Torture Report’s Long Shadow
My latest for The National Interest, “Torture Doesn’t Work: The CIA Torture Report’s Long Shadow,” has published.
Despite the editor-assigned title, that torture doesn’t work “is not new news.” What especially bothers me are the defenders of torture that point to the hard job the CIA had.
On the one hand, I wholeheartedly concur that our intelligence professionals are in “an unfathomably difficult position” and are asked to do an essentially impossible job with potentially deadly consequences. On the other, this is the same mindset that lets police get away with killing unarmed civilians with impunity. Those performing dangerous jobs protecting the public deserve our understanding; they shouldn’t be above our laws or immune from scrutiny.
Like Senator Dianne Feinstein, the outgoing chair of the committee who courageously released the report, despite bullying from the intelligence community, I “can understand the CIA’s impulse to consider the use of every tool to gather intelligence and remove terrorists from the battlefield.” But, as she rightly notes, “such pressure, fear, and expectation of future terrorist plots do not justify, temper, or excuse improper actions taken by individuals or organizations in the name of national security.”
Oddly, that notion was simply common sense not all that long ago. As a freshman cadet thirty years ago last summer, the laws of war were drummed into me even before I studied battlefield tactics or the capabilities of weapons systems. That military professionals had a sacred duty to protect noncombatants, treat surrendering enemy soldiers humanely, and otherwise uphold our laws and our values, even at increased risk to our own lives and those of the soldiers under our command, was simply a given.
And, yet, I don’t really know what to do about it.
[W]hile I frequently and publicly opposed the use of waterboarding, rendition and all the rest, even in the earliest days after 9/11, and even while strongly supporting the Bush administration, I fully understood why the people with the awesome responsibilities of safeguarding the nation in those days might have thought torture was “worth it.” Thus, I’m left in the untenable position of simultaneously believing that the Bush administration acted illegally in many cases and yet not thinking that Bush, Cheney, Yoo and company ought go to jail for these acts. Indeed, I share this odd position with the current administration.
The cynical explanation is that Obama is president now and he doesn’t want anyone second-guessing him down the road. But it’s also something much more: sitting in the big chair gives him an appreciation of how hard it is to fill. Indeed, more than a decade after 9/11, Obama himself is still making compromises with the law, including the Constitution, which he swore to uphold, in the name of safeguarding the Republic.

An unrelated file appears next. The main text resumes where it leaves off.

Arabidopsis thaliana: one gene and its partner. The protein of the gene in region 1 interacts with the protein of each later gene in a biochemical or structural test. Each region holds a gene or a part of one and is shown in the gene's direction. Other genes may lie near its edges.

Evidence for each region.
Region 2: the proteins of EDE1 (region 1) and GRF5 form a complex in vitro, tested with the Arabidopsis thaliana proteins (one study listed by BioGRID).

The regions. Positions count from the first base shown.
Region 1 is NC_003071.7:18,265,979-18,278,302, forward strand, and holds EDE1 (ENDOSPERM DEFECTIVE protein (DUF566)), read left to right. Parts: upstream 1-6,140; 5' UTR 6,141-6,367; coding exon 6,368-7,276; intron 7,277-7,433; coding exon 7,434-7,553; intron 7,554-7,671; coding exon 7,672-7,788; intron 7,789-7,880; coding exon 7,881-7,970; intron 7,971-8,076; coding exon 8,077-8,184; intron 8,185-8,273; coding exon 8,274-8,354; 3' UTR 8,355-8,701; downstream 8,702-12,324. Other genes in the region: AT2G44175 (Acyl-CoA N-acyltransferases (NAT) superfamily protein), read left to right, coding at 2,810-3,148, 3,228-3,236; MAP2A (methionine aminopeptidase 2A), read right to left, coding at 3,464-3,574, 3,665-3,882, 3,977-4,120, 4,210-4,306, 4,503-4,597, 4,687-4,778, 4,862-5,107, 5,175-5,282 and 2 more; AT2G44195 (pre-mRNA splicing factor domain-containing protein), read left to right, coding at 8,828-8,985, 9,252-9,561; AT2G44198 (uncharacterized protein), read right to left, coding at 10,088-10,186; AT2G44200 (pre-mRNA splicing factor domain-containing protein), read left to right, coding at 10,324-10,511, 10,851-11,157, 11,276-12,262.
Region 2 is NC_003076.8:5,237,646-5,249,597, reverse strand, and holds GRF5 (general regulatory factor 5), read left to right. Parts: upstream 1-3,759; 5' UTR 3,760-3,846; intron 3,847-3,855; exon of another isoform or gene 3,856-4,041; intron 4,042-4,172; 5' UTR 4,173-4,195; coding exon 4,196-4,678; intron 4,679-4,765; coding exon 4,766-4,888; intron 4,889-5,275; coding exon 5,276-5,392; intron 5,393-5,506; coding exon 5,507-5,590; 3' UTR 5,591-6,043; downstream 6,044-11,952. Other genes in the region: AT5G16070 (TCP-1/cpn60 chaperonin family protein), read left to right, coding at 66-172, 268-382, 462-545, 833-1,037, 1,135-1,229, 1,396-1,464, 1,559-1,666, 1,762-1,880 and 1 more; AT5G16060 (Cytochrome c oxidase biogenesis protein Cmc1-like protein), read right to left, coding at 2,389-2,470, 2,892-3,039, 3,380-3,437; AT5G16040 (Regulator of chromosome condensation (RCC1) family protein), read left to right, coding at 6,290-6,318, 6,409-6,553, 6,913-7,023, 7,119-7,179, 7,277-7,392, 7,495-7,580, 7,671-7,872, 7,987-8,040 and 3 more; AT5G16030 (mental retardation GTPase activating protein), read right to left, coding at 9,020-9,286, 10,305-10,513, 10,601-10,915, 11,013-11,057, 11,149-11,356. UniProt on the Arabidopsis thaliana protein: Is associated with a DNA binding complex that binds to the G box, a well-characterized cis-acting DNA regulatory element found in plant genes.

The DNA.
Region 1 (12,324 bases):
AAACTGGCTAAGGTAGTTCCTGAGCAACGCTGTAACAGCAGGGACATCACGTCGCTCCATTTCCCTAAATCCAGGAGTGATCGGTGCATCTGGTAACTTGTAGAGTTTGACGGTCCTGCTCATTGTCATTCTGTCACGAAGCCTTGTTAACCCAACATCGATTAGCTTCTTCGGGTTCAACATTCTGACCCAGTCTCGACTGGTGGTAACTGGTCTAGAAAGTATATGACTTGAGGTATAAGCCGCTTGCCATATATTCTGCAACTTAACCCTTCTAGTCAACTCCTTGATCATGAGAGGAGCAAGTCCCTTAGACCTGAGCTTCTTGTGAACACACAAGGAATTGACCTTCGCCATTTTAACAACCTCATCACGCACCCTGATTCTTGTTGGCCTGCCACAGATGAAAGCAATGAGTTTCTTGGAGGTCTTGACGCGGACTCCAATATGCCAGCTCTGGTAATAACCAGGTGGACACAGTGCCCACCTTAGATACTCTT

While there are horrific revelations in the report—including that CIA willfully and routinely misled, if not outright lied to, everyone from their own inspector general to the oversight committees of Congress and even the president of the United States—we’ve known the broad brushes of this for more than a decade. While Congress and the Bush administration reined in the worst of the abuses by 2005, our elected leadership and public opinion overwhelmingly supported illegal actions in the name of protecting the nation from terrorism. There’s no appetite for punishing anybody and it’s therefore highly unlikely that anyone will be punished for torture.
Which leads me to an uncomfortable close:
If nothing else, CIA officials who lied to everyone from their own IG to the Office of the Director of National Intelligence to the FBI to Congress and the White House should be called on the carpet. There is, of course, a perversity in going after bureaucratic miscreants for lying about torture while letting the torturers themselves and leaders at the highest level who authorized torture to go free. But there’s simply no appetite for going after elected leaders who were overzealous in fighting terrorism.
And as outrageous—and, again, illegal under both U.S. and international law—as the acts of torture against terrorist suspects in our name were, they were at least relatively few in number and long-since discontinued. The notion of a rogue agency taking these actions of its own volition, willfully evading the myriad checks, balances and safeguards built into the system is ultimately even more destructive to our values.
That conclusion is less than uplifting. But the report shed light on what Doug Mataconis has rightly termed A Dark and Regrettable Time In American History. It was by no means the only one; indeed, it was neither the darkest nor most regrettable. The most important thing now is making it less likely that we repeat these outrages. And making sure our institutional checks and balances are allowed to operate is the best safeguard of that.